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Cubbon Park is Bangalore's equivalent of Central Park: a place of relaxation, open space and some worthwhile attractions. In and around the park are the State Central Library, two municipal museums, an art gallery and the Government Aquarium (which is actually best avoided). The intensely red Attara Kacheri, which houses the regional high court, is unmistakable and eminently photographable. The State Archaeological Museum is one of the oldest in India, has artefacts dating back 5,000 years, and is well worth a visit to gain some historical context to this relentlessly modern city. The handsome and photogenic Seshadri Memorial Library is another distinctly red building on the fringes of the park. At the northern edge of Cubbon Park is the imposing Vidhana Soudha, home to the State Legislature and Secretariat. The massive sandalwood doors to the Cabinet are a notable feature of this handsome colonial structure, built in a neo-Dravidian style; the construction work was done by over 5,000 prisoners - who, fascinatingly enough, were set free once the building was finished, in 1956. First and foremost, however, the park is a green lung, a peaceful and pretty place to take a break from the traffic and noise of this bustling city. It is a great area for walkers and joggers - particularly early in the morning and in the evenings. If you are travelling with kids in Bangalore then Cubbon Park has many lovely picnic spots and open space to let off some steam; there is also boating on the lake and a toy train that runs around the park. Note that there is a busy road running through the area so it is not completely devoid of traffic.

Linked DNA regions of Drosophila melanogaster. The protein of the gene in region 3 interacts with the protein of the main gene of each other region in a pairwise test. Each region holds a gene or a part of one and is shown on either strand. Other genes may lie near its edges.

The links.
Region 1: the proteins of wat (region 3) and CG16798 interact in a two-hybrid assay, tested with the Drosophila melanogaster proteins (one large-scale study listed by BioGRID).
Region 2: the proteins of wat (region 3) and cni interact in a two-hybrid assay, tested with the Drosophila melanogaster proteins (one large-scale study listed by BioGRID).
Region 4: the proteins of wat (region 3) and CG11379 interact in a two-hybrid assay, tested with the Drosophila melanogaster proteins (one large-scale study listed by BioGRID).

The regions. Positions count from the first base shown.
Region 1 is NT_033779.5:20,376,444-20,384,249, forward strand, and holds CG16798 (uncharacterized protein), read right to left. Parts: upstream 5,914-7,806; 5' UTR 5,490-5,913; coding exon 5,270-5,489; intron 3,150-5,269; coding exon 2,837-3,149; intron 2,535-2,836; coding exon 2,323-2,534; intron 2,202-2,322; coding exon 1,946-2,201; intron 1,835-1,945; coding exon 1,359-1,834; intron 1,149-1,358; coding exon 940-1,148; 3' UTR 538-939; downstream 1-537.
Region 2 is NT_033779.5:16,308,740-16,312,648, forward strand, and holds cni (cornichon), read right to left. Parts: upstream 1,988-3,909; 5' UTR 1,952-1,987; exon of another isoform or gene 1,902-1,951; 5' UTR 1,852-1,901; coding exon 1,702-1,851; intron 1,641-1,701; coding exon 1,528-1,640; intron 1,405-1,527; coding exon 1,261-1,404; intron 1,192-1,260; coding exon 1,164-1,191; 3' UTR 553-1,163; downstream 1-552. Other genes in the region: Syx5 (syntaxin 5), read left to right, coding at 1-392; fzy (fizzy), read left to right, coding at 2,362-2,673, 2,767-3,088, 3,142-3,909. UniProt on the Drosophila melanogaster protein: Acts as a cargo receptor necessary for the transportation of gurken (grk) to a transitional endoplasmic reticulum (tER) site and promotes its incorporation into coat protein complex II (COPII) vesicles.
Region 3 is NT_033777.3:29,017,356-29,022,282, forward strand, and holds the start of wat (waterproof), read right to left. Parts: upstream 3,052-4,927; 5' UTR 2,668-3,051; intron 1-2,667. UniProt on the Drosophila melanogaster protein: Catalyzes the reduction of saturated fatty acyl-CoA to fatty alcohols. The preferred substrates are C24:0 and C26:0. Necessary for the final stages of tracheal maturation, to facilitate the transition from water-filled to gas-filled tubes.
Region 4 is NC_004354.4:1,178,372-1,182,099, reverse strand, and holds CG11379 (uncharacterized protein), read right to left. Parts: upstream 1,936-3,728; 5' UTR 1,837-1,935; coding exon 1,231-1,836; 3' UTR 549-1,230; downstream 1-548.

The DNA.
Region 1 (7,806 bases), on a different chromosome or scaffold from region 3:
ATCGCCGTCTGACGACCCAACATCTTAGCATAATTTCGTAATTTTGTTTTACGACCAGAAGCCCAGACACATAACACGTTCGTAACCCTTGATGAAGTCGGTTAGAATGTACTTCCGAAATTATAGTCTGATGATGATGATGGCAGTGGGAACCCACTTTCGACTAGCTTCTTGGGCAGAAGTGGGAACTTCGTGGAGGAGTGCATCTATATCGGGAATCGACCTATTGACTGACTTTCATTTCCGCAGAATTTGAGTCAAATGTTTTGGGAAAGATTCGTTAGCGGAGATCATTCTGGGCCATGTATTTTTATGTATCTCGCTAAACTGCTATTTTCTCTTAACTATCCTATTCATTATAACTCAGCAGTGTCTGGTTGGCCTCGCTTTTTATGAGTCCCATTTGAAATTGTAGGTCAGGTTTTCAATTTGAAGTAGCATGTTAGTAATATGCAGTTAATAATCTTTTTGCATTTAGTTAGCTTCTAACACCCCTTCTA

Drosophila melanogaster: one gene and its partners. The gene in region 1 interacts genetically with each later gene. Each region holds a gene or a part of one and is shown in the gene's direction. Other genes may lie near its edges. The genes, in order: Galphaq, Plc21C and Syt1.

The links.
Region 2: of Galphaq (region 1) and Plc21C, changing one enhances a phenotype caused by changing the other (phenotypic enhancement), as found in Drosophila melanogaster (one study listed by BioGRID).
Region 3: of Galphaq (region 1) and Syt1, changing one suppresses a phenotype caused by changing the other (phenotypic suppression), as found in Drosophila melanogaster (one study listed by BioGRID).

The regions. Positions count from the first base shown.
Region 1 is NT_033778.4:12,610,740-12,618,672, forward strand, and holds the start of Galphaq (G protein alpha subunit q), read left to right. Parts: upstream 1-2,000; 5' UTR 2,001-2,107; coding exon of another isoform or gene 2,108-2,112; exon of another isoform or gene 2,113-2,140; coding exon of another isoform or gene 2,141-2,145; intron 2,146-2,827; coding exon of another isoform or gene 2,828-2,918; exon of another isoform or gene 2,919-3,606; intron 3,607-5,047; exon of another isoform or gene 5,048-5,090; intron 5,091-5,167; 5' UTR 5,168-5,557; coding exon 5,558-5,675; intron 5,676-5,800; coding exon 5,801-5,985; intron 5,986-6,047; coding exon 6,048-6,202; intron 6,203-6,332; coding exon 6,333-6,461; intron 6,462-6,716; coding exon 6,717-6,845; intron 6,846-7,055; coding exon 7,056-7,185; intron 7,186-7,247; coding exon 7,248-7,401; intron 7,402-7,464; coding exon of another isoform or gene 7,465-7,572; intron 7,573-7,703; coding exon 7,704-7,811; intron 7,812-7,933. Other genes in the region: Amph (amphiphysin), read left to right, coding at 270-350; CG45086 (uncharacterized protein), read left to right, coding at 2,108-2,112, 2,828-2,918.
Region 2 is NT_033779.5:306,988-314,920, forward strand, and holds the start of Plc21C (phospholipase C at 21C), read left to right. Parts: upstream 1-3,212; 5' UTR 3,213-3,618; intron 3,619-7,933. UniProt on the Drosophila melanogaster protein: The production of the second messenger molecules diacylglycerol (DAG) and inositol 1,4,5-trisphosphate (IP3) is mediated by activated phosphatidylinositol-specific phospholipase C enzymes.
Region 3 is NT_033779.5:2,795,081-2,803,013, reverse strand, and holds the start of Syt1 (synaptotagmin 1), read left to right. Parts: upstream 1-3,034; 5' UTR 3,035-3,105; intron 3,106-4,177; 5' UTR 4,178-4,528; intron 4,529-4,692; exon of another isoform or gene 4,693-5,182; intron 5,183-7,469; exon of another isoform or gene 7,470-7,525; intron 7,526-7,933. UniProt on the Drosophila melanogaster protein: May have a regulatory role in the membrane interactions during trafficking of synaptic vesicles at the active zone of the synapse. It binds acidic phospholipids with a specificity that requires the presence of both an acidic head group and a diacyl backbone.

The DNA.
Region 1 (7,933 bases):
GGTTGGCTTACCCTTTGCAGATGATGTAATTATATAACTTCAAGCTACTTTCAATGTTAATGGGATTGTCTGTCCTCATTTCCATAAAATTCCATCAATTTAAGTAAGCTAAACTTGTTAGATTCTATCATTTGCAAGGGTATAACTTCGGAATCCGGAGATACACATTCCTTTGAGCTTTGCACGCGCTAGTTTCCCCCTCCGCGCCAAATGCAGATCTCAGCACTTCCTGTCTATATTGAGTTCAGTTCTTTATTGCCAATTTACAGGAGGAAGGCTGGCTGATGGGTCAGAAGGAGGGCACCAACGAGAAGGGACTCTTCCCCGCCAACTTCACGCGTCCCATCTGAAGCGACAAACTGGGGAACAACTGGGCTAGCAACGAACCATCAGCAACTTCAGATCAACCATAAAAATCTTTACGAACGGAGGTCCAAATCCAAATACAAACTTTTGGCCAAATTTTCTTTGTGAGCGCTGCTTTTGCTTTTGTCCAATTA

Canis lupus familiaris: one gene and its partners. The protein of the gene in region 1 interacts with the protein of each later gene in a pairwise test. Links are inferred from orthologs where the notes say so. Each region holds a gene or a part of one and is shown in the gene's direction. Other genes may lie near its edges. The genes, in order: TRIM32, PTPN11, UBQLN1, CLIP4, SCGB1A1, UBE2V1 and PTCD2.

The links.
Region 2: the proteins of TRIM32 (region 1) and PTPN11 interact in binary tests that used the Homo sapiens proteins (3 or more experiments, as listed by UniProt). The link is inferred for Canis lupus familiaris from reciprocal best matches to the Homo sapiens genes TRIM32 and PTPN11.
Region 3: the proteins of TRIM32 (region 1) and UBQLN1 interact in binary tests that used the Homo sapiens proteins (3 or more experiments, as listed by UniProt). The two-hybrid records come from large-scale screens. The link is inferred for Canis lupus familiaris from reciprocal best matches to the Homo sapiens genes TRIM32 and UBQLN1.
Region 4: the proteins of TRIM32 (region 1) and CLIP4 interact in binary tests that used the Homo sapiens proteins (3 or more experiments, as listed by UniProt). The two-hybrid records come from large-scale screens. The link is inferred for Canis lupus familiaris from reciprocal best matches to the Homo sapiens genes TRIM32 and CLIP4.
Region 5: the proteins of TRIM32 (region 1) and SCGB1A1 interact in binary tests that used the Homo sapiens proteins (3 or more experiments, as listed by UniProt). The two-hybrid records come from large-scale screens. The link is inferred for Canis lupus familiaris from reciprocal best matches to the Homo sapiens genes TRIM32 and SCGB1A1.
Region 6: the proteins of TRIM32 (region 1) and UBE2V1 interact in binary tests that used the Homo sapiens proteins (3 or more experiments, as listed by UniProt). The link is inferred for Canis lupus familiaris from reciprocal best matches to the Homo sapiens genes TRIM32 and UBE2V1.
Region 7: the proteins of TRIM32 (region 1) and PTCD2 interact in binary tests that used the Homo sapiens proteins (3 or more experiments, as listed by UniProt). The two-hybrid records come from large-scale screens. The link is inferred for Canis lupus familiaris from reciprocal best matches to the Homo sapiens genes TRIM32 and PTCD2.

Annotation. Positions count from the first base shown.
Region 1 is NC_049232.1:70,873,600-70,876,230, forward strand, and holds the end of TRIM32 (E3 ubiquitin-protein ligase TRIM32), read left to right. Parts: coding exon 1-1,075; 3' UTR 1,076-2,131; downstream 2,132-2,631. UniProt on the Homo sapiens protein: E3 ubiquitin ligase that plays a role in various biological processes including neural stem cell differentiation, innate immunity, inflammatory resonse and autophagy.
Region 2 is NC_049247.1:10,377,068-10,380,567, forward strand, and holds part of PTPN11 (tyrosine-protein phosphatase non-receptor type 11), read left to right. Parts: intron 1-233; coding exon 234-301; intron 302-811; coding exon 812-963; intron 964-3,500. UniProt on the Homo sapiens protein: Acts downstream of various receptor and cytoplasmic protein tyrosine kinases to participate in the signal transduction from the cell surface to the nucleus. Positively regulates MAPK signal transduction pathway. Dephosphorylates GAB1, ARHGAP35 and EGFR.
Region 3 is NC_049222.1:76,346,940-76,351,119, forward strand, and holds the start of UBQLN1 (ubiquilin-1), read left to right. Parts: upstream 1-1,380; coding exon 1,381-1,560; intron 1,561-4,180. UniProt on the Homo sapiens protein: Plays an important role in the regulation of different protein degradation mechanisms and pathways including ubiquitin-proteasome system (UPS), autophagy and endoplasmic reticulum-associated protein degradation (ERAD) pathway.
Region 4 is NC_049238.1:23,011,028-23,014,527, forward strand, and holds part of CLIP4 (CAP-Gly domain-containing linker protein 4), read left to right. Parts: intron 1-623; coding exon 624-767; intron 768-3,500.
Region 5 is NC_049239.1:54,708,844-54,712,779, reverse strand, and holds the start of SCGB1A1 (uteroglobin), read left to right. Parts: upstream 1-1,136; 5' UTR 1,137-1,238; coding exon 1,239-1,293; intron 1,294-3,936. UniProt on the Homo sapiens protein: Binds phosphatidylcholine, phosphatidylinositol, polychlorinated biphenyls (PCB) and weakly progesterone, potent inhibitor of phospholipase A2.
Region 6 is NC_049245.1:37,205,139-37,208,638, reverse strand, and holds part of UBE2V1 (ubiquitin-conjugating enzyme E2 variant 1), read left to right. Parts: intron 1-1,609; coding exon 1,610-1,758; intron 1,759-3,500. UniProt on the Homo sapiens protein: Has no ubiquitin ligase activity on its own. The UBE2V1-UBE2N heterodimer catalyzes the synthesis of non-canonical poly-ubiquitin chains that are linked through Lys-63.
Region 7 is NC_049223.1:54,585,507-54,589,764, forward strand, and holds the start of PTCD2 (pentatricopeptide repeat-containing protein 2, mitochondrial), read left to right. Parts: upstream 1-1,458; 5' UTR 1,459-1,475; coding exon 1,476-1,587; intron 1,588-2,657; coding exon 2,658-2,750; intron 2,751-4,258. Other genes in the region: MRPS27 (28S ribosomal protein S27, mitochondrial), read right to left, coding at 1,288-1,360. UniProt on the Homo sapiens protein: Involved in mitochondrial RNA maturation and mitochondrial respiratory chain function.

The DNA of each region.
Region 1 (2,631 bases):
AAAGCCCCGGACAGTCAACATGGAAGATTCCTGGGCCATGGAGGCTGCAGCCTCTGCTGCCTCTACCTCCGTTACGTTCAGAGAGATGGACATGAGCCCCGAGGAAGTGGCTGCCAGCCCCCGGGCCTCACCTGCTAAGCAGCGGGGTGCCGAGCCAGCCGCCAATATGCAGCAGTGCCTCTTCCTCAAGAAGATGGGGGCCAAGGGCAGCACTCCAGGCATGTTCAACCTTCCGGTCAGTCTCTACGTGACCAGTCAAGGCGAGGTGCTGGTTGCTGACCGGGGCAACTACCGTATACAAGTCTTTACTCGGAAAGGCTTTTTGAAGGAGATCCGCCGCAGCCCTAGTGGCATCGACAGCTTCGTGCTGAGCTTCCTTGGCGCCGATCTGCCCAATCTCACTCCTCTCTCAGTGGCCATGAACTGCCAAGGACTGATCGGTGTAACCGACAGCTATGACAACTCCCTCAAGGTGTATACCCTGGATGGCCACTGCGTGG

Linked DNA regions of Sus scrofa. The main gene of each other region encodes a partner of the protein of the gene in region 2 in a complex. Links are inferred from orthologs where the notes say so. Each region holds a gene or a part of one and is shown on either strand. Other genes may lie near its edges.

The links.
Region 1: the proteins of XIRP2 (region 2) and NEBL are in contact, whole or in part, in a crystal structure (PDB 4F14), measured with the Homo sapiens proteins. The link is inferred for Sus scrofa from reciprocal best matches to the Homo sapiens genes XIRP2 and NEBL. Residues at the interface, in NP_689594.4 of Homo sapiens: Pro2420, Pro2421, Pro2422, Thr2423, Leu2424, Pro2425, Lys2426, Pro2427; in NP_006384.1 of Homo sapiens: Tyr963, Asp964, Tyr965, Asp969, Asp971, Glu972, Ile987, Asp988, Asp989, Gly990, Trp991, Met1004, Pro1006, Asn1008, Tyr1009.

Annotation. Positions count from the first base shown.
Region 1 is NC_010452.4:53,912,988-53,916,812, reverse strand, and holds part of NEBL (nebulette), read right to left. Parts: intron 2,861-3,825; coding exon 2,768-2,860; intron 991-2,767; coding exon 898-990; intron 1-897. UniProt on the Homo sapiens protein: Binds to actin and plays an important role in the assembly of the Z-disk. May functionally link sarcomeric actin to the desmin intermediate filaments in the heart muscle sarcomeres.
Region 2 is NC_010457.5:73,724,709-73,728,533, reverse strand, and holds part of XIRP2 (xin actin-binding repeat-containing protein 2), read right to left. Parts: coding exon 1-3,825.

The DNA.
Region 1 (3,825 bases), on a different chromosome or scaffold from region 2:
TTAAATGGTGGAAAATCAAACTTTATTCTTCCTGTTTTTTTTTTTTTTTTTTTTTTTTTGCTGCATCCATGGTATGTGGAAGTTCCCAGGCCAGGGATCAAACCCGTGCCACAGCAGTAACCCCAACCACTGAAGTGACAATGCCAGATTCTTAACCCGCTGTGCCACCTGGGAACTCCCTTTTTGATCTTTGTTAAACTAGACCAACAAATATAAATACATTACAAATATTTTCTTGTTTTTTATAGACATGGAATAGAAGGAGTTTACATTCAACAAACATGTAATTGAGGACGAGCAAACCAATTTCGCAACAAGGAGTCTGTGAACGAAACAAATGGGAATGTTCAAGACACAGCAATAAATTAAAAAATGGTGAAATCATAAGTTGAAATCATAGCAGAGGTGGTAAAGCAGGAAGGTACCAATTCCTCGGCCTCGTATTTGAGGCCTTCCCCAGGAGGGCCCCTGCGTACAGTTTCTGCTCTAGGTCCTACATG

This splendid botanical garden, laid out by Hyder Ali and his son Tipu Sultan as a private royal garden in 1760, contains over 1,000 species of rare flora in its enormous grounds. Lal Bagh is an internationally renowned centre for the scientific study and conservation of plants, and also a centre of botanical artwork. The name Lal Bagh means 'red garden', in tribute to its celebrated red roses. The centrepiece of Lal Bagh is the Glass House, which hosts an annual flower show and is modelled after London's Crystal Palace. Apart from the many old and imposing trees which delight visitors, the gardens also house a deer park, an aquarium, a lake and one of the city's four Kempe Gowda Towers. The gardens are large and very beautiful with a great variety of scenery, many well-maintained paths to explore, and lots of shady nooks and lawns for picnics and relaxation. There are four entrance gates to the botanical garden and it is very popular with locals and visitors alike. None of the features are really stand-alone attractions but the gardens are a refreshing green lung in a crowded city, and a lovely place to take a morning stroll or jog and enjoy the peace.
The small, relaxed town of Hampi - located in the state of Karnataka, about 220 miles (350km) from Bengaluru, and about the same distance from Panaji (in the neighbouring state of Goa) - not only boasts one of the weirdest, most awe-inspiring landscapes in the whole of India, but is also a fascinating historical site. The capital of the once-great Vijayanagar Empire, the ruins of the 14th century village and temple complex found in present-day Hampi have been declared a UNESCO World Heritage Site. However, as impressive as these ruins are (especially the multi-tiered, ornately-sculpted Virupaksha Temple), the grandstand attraction of Hampi remains its natural landscape. A severe, desolate and boulder-strewn wilderness, tempered by a slate-grey river surrounded by lush groves of banana, mango and palm trees, you will frequently find yourself at a loss for words to describe it properly. Hampi might be slightly off the beaten track, but it is a manageable excursion from Bangalore and will deeply reward all those who seek out its thoroughly singular charms. Hampi is a must for rock-climbers and is considered the bouldering capital of India, which is not surprising considering its rocky landscape.